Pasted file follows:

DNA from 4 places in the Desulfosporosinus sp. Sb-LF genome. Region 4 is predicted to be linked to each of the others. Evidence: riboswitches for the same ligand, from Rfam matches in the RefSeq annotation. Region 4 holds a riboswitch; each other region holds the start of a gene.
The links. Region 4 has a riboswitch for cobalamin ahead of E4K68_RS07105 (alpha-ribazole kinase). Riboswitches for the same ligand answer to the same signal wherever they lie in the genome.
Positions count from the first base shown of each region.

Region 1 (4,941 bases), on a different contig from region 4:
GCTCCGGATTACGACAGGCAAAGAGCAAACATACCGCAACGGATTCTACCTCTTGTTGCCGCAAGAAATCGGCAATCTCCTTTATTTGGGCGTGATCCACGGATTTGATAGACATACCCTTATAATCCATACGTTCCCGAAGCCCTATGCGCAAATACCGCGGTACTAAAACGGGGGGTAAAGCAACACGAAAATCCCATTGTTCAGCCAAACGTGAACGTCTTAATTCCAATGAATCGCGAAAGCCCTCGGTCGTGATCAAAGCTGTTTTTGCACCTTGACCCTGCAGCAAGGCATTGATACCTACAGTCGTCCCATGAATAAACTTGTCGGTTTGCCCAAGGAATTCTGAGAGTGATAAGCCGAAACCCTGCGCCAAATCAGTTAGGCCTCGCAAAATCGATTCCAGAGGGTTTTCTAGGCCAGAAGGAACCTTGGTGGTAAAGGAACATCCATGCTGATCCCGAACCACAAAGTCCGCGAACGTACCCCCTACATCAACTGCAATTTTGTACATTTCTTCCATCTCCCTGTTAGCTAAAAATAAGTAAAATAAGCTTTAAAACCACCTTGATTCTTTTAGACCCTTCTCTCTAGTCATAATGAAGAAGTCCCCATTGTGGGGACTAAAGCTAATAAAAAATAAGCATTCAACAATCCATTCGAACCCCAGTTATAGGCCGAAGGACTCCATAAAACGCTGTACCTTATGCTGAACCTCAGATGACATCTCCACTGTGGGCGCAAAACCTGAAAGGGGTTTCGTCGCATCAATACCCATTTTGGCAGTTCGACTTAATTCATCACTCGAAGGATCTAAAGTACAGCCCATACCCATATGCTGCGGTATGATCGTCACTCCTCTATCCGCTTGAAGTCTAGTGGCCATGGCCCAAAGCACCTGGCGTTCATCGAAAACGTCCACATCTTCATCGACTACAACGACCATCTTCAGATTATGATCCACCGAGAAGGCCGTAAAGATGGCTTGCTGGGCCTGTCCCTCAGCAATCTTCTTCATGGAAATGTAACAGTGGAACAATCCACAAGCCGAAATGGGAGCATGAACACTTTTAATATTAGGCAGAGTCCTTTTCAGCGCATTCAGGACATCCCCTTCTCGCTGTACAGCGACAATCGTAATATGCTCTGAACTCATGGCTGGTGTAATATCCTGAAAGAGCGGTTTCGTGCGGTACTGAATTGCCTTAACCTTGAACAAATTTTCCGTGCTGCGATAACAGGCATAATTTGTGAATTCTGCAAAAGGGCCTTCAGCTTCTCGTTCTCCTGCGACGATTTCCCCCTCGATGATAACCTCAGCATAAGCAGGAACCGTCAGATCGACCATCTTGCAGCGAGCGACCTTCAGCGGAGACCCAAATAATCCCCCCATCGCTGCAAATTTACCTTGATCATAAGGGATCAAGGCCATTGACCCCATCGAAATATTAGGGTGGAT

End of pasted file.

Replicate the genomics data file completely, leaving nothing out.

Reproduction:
DNA from 4 places in the Desulfosporosinus sp. Sb-LF genome. Region 4 is predicted to be linked to each of the others. Evidence: riboswitches for the same ligand, from Rfam matches in the RefSeq annotation. Region 4 holds a riboswitch; each other region holds the start of a gene.
The links. Region 4 has a riboswitch for cobalamin ahead of E4K68_RS07105 (alpha-ribazole kinase). Riboswitches for the same ligand answer to the same signal wherever they lie in the genome.
Positions count from the first base shown of each region.

Region 1 (4,941 bases), on a different contig from region 4:
GCTCCGGATTACGACAGGCAAAGAGCAAACATACCGCAACGGATTCTACCTCTTGTTGCCGCAAGAAATCGGCAATCTCCTTTATTTGGGCGTGATCCACGGATTTGATAGACATACCCTTATAATCCATACGTTCCCGAAGCCCTATGCGCAAATACCGCGGTACTAAAACGGGGGGTAAAGCAACACGAAAATCCCATTGTTCAGCCAAACGTGAACGTCTTAATTCCAATGAATCGCGAAAGCCCTCGGTCGTGATCAAAGCTGTTTTTGCACCTTGACCCTGCAGCAAGGCATTGATACCTACAGTCGTCCCATGAATAAACTTGTCGGTTTGCCCAAGGAATTCTGAGAGTGATAAGCCGAAACCCTGCGCCAAATCAGTTAGGCCTCGCAAAATCGATTCCAGAGGGTTTTCTAGGCCAGAAGGAACCTTGGTGGTAAAGGAACATCCATGCTGATCCCGAACCACAAAGTCCGCGAACGTACCCCCTACATCAACTGCAATTTTGTACATTTCTTCCATCTCCCTGTTAGCTAAAAATAAGTAAAATAAGCTTTAAAACCACCTTGATTCTTTTAGACCCTTCTCTCTAGTCATAATGAAGAAGTCCCCATTGTGGGGACTAAAGCTAATAAAAAATAAGCATTCAACAATCCATTCGAACCCCAGTTATAGGCCGAAGGACTCCATAAAACGCTGTACCTTATGCTGAACCTCAGATGACATCTCCACTGTGGGCGCAAAACCTGAAAGGGGTTTCGTCGCATCAATACCCATTTTGGCAGTTCGACTTAATTCATCACTCGAAGGATCTAAAGTACAGCCCATACCCATATGCTGCGGTATGATCGTCACTCCTCTATCCGCTTGAAGTCTAGTGGCCATGGCCCAAAGCACCTGGCGTTCATCGAAAACGTCCACATCTTCATCGACTACAACGACCATCTTCAGATTATGATCCACCGAGAAGGCCGTAAAGATGGCTTGCTGGGCCTGTCCCTCAGCAATCTTCTTCATGGAAATGTAACAGTGGAACAATCCACAAGCCGAAATGGGAGCATGAACACTTTTAATATTAGGCAGAGTCCTTTTCAGCGCATTCAGGACATCCCCTTCTCGCTGTACAGCGACAATCGTAATATGCTCTGAACTCATGGCTGGTGTAATATCCTGAAAGAGCGGTTTCGTGCGGTACTGAATTGCCTTAACCTTGAACAAATTTTCCGTGCTGCGATAACAGGCATAATTTGTGAATTCTGCAAAAGGGCCTTCAGCTTCTCGTTCTCCTGCGACGATTTCCCCCTCGATGATAACCTCAGCATAAGCAGGAACCGTCAGATCGACCATCTTGCAGCGAGCGACCTTCAGCGGAGACCCAAATAATCCCCCCATCGCTGCAAATTTACCTTGATCATAAGGGATCAAGGCCATTGACCCCATCGAAATATTAGGGTGGAT